- Obama’s regulatory agenda will cost U.S. economy $143B next year: report
- Patriot Act author on James Clapper: Fire, prosecute him
- Russia P.M. Medvedev: No amnesty for political prisoners
- Michigan GOP Senate hopeful reminds government is the ‘servant’
- Christmas, by Congress: Members mull a 15-cent tax on trees
- U.S. unemployment falls to five-year low of 7 percent; 203K jobs added
- World mourns Nelson Mandela and celebrates his life; burial set for Dec. 15
- Bill O’Reilly reminds: Nelson Mandela ‘was a communist’
- John Boehner says GOP should support gay candidates: ‘I do’
- Grass-Whopper: Pan-fried cricket burgers go over big in New York City
Who’s landing the big interviews after Oprah?
Question of the Day
Katie Couric, whose daytime talk show starts in the fall, could be Winfrey’s true heir as an interviewer in daytime. Her lengthy tenure at NBC’s “Today” show makes her able to deftly switch from world leaders to actors to quirky celebrities enjoying 15 minutes of fame. “Not many people can do that,” Bragman said.
While “Today” and CBS’ “60 Minutes” are able to land strong interviews, no television organization has been as aggressive as ABC News in seeking the big “gets.” The latest example is this week, with the network giving a prime-time platform to Chris Cuomo’s interview with former presidential candidate John Edwards’ mistress Rielle Hunter.
Diane Sawyer was rewarded last summer when her interview with Jaycee Dugard, who had been held captive by a sex offender for 18 years, had the best summertime ratings of a newsmagazine since 2004. Her November interview with Rep. Gabrielle Giffords about recovering from being shot in the head was seen by more than 12 million people.
“Oprah obviously had an enormous presence and her iconic show was one of our biggest competitors,” he said.
ABC usually gives its interviews wide exposure, on shows like “Good Morning America,” `’World News” and “Nightline,” and will often give interview subjects an hour in prime-time. ABC News‘ content sharing deal with Yahoo! also guarantees a wide web presence for the stories.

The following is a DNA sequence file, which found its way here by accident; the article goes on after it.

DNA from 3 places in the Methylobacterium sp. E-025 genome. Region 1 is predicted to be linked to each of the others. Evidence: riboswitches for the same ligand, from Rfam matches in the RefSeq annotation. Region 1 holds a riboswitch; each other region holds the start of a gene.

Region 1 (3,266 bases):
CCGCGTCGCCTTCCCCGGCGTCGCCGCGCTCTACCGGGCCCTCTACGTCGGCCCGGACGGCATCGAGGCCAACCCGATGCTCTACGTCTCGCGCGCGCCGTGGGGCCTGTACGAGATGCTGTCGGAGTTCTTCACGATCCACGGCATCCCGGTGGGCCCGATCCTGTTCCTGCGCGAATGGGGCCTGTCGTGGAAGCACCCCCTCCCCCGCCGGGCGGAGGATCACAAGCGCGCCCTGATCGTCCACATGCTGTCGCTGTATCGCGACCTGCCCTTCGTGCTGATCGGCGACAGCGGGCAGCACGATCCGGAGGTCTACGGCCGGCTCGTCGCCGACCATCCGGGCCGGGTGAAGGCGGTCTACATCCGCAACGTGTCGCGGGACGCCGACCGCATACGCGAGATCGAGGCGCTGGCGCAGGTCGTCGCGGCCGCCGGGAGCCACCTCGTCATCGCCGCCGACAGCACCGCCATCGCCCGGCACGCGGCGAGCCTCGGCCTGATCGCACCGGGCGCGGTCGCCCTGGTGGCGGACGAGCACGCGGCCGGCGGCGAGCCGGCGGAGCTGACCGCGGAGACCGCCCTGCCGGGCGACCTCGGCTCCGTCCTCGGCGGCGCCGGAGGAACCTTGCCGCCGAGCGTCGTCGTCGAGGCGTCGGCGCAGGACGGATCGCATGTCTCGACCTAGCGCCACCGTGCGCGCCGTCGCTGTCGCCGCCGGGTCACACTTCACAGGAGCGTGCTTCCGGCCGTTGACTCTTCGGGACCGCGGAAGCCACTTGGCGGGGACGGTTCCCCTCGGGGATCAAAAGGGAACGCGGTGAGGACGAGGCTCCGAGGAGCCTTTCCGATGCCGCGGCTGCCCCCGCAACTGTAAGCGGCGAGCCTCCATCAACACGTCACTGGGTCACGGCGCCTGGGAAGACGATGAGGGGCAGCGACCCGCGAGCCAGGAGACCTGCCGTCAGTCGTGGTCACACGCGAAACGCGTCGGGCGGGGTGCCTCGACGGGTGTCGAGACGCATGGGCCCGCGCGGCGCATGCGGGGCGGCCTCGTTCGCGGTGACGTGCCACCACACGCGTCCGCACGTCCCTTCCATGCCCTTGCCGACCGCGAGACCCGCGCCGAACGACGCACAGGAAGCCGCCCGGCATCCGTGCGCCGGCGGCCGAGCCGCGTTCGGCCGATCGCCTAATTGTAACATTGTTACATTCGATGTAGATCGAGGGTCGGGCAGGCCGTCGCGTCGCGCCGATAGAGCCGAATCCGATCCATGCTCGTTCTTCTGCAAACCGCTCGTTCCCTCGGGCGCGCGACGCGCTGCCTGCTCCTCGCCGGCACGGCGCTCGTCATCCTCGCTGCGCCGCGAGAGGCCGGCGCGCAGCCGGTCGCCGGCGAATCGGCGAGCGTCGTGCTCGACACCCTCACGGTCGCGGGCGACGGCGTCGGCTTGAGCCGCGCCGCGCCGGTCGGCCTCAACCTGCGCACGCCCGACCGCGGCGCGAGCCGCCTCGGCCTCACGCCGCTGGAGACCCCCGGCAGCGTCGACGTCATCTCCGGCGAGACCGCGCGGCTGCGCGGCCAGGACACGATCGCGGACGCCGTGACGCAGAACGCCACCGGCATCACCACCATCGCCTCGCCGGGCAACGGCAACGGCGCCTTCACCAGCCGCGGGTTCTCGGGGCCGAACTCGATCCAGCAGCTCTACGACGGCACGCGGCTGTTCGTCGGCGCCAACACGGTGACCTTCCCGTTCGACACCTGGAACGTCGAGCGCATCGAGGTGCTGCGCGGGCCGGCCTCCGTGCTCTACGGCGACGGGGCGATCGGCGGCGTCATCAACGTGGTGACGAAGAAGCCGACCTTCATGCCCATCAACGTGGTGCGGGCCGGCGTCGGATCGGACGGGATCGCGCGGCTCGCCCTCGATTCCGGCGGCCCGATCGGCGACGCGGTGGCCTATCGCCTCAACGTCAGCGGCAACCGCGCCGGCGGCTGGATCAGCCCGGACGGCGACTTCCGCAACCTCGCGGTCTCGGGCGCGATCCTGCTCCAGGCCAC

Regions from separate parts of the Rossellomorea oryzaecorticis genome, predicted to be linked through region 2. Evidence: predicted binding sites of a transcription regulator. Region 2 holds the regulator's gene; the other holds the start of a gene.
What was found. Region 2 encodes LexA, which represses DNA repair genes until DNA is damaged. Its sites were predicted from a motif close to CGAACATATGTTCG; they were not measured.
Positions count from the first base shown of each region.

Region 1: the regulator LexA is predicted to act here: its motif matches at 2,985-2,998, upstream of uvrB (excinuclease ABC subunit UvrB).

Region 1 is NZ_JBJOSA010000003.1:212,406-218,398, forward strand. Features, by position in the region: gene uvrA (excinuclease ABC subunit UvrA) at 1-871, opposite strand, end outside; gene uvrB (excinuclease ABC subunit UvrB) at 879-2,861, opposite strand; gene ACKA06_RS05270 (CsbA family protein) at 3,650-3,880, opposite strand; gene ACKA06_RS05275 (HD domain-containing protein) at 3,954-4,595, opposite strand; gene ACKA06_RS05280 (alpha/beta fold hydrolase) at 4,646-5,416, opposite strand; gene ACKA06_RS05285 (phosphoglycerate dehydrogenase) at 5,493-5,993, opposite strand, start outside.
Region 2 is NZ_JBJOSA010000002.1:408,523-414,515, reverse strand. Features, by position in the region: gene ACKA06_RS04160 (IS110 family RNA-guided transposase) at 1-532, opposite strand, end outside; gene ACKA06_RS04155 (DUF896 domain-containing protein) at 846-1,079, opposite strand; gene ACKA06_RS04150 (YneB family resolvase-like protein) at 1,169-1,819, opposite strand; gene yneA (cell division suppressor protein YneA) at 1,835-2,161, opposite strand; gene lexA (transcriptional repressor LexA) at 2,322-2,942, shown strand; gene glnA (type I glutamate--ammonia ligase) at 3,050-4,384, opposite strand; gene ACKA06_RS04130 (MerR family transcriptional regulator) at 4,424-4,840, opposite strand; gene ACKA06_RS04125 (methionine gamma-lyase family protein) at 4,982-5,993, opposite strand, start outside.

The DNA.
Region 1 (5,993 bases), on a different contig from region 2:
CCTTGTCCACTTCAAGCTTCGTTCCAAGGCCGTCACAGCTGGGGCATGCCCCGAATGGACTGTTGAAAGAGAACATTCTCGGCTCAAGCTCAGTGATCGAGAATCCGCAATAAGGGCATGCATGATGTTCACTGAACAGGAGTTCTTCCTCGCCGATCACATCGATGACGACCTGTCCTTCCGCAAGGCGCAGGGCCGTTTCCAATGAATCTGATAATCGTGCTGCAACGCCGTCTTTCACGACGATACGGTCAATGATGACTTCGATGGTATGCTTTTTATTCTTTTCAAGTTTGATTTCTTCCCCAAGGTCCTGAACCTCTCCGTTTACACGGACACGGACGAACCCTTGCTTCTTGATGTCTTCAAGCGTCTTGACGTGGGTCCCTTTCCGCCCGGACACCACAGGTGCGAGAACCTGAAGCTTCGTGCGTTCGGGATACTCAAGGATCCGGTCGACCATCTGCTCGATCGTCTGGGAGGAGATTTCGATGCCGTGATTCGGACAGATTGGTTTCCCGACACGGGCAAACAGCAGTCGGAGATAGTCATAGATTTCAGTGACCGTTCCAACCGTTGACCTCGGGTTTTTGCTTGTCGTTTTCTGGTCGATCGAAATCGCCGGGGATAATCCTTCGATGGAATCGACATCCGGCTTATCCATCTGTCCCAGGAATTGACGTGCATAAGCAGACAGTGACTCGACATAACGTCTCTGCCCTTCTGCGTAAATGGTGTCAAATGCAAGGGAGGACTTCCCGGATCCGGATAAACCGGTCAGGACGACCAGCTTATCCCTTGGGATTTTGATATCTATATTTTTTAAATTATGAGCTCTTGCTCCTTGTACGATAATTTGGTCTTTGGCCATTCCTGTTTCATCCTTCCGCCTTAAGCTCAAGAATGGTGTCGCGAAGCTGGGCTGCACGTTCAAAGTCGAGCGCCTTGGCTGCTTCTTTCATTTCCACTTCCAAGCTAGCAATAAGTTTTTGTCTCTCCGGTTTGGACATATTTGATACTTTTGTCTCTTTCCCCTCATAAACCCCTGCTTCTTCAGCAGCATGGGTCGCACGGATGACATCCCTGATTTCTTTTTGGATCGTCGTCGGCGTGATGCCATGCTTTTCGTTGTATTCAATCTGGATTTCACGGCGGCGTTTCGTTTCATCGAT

Having Couric in-house enabled ABC News to secure interviews with some British royal family members this spring, but delicate issues loom. Couric will remain with ABC News but her first allegiance will be to her talk show, which is syndicated and will be seen on some non-ABC stations. That leaves unclear whether ABC will be able to use interviews that Couric gets.
“If somebody has a rough story and wants to be more than a movie star or more than a pop singer, they know they’re going to get that opportunity with Oprah,” she said. “That is a huge advantage. That really does keep us in the game with all the big interviews.”
- Spike in battlefield deaths linked to restrictive rules of engagement
- Bill OReilly reminds: Nelson Mandela was a communist
- U.S. pilot scares off Iranians with 'Top Gun'-worthy stunt: 'You really ought to go home'
- Hack attack: 2 million Facebook, Twitter passwords stolen
- Kill team: Obama war chiefs widen drone death zones
- Obama administration issues permits for wind farms to kill more eagles
- Embryonic stem cell research falls out of favor as scientists go ethical
- EDITORIAL: Our ideological president
- PRUDEN: British press horrified as London's new mayor dares to proclaim the truth
- MILLER: Obamacare enrollees include 101 members of the House of Representatives
Independent voices from the The Washington Times Communities
The Constitution: Every issue, every time. No exceptions, no excuses. And how to get from here to there.
Why can’t humans just be free to be humans?
Get in the middle of all the action inside and outside the boxing ring.
Find the latest news and happening that effect those in the Washington D.C., Northern Virginia and Maryland Metro region.
White House pets gone wild!